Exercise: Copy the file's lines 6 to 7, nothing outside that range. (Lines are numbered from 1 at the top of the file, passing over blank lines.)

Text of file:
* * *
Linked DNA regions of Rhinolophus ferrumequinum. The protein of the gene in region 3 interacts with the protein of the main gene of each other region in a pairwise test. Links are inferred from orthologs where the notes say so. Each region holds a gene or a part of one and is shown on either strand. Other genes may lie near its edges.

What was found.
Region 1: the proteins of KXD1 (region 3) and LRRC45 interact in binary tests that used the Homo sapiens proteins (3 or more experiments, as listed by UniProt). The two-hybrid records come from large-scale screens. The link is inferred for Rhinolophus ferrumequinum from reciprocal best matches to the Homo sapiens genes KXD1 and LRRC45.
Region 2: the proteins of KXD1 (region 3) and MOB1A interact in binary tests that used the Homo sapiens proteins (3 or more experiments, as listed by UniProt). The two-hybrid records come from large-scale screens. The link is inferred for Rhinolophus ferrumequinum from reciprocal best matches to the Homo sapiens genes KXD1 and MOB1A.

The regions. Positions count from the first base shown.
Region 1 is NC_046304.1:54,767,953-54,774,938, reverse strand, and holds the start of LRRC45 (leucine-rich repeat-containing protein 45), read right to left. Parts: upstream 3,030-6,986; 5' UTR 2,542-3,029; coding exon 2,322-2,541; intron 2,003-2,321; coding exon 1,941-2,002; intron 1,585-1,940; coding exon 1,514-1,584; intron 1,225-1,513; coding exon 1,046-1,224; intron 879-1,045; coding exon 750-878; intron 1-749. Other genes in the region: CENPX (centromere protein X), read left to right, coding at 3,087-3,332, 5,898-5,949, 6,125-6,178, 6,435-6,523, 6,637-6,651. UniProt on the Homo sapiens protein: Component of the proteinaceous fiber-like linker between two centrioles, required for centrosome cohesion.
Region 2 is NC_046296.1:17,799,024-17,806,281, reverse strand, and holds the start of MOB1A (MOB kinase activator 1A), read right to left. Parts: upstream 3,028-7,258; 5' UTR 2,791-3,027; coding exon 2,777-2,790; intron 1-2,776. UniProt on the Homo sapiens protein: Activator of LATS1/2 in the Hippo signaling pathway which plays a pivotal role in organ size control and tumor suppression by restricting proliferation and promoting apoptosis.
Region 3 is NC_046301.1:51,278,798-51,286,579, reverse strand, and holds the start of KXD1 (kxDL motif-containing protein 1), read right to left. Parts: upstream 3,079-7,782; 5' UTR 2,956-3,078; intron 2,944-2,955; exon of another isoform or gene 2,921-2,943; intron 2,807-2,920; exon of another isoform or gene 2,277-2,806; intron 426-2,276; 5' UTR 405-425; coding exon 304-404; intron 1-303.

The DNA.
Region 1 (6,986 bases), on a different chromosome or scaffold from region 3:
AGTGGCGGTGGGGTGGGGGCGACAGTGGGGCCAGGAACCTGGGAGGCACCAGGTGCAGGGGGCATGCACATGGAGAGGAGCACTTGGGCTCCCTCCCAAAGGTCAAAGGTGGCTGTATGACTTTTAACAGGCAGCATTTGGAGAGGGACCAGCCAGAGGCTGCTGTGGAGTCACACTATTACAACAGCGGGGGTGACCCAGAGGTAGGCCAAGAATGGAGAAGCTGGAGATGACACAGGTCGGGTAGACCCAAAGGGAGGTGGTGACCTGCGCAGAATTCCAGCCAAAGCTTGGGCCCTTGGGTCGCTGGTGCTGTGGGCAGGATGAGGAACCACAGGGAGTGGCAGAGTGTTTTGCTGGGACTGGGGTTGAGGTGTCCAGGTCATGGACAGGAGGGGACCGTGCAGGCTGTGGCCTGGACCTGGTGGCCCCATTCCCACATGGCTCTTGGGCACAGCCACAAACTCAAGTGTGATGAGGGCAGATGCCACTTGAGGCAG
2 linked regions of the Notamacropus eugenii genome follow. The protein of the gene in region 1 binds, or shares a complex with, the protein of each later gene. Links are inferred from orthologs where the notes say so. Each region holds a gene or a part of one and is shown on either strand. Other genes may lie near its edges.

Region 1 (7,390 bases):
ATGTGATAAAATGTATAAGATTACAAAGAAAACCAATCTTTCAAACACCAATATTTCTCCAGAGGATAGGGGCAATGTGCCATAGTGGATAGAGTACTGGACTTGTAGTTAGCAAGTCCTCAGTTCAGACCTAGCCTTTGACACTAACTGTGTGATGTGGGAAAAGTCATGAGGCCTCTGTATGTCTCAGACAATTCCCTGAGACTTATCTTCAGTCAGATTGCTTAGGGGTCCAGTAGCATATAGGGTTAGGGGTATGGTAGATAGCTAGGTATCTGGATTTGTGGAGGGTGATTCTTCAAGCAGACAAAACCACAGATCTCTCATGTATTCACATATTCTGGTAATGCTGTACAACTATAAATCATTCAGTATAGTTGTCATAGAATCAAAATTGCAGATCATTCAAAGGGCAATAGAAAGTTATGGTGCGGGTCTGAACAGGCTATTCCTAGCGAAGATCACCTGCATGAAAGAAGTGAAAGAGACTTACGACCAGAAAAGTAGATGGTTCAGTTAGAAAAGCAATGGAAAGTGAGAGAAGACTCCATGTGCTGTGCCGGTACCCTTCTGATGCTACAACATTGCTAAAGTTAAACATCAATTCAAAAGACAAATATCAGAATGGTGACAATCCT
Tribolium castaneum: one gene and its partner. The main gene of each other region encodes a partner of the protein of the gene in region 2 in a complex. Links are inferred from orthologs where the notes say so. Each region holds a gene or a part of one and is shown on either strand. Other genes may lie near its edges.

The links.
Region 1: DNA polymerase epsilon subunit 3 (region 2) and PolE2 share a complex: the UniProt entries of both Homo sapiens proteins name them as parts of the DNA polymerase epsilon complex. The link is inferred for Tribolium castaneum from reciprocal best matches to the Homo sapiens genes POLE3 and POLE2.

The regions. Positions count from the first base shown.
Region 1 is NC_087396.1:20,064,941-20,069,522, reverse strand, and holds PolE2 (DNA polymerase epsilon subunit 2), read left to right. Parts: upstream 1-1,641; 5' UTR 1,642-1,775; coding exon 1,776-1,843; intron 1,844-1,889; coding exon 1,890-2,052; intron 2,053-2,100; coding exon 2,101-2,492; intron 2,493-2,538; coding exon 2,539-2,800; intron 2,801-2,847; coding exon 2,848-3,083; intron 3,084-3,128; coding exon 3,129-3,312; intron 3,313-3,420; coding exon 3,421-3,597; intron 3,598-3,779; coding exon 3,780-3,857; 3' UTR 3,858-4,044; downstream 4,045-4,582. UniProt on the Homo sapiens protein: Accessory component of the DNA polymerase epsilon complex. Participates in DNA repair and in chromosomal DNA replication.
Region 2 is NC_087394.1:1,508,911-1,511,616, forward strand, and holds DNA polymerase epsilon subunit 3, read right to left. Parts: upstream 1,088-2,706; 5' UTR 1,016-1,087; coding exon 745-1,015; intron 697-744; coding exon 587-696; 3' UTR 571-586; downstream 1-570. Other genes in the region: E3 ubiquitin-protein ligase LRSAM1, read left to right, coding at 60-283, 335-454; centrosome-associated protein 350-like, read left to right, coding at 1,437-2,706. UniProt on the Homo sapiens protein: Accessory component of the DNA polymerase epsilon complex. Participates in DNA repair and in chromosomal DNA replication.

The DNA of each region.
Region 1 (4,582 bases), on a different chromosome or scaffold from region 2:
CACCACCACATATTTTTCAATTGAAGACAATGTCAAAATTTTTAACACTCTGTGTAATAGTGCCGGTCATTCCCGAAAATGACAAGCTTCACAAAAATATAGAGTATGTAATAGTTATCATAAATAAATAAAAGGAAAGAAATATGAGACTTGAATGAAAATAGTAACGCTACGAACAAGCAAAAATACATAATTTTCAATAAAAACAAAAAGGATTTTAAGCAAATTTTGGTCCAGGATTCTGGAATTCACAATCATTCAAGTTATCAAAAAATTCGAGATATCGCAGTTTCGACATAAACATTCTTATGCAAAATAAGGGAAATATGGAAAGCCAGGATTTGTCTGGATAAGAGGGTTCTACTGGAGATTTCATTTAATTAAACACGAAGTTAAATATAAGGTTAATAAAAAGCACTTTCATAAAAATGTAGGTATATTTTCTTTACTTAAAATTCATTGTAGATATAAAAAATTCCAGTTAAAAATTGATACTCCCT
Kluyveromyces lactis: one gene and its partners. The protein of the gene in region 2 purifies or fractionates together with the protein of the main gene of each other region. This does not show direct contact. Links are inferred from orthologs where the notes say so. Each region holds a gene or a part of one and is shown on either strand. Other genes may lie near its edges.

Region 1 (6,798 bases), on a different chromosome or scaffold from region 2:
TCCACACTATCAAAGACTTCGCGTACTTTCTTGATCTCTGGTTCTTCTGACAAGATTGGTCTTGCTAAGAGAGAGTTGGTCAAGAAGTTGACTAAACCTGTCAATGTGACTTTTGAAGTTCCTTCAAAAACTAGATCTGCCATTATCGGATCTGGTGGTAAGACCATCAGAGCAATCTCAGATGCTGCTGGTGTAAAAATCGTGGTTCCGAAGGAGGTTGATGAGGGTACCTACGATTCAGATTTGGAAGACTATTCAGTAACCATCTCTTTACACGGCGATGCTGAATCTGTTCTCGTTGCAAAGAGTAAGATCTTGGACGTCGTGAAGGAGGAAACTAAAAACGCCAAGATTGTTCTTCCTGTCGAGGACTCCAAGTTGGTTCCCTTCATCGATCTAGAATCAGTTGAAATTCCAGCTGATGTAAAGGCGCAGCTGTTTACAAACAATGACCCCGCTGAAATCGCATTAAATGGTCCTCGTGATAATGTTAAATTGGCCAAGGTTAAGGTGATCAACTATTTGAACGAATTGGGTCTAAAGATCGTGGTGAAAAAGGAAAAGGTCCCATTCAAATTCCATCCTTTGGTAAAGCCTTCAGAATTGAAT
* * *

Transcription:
Region 1 is NC_046304.1:54,767,953-54,774,938, reverse strand, and holds the start of LRRC45 (leucine-rich repeat-containing protein 45), read right to left. Parts: upstream 3,030-6,986; 5' UTR 2,542-3,029; coding exon 2,322-2,541; intron 2,003-2,321; coding exon 1,941-2,002; intron 1,585-1,940; coding exon 1,514-1,584; intron 1,225-1,513; coding exon 1,046-1,224; intron 879-1,045; coding exon 750-878; intron 1-749. Other genes in the region: CENPX (centromere protein X), read left to right, coding at 3,087-3,332, 5,898-5,949, 6,125-6,178, 6,435-6,523, 6,637-6,651. UniProt on the Homo sapiens protein: Component of the proteinaceous fiber-like linker between two centrioles, required for centrosome cohesion.
Region 2 is NC_046296.1:17,799,024-17,806,281, reverse strand, and holds the start of MOB1A (MOB kinase activator 1A), read right to left. Parts: upstream 3,028-7,258; 5' UTR 2,791-3,027; coding exon 2,777-2,790; intron 1-2,776. UniProt on the Homo sapiens protein: Activator of LATS1/2 in the Hippo signaling pathway which plays a pivotal role in organ size control and tumor suppression by restricting proliferation and promoting apoptosis.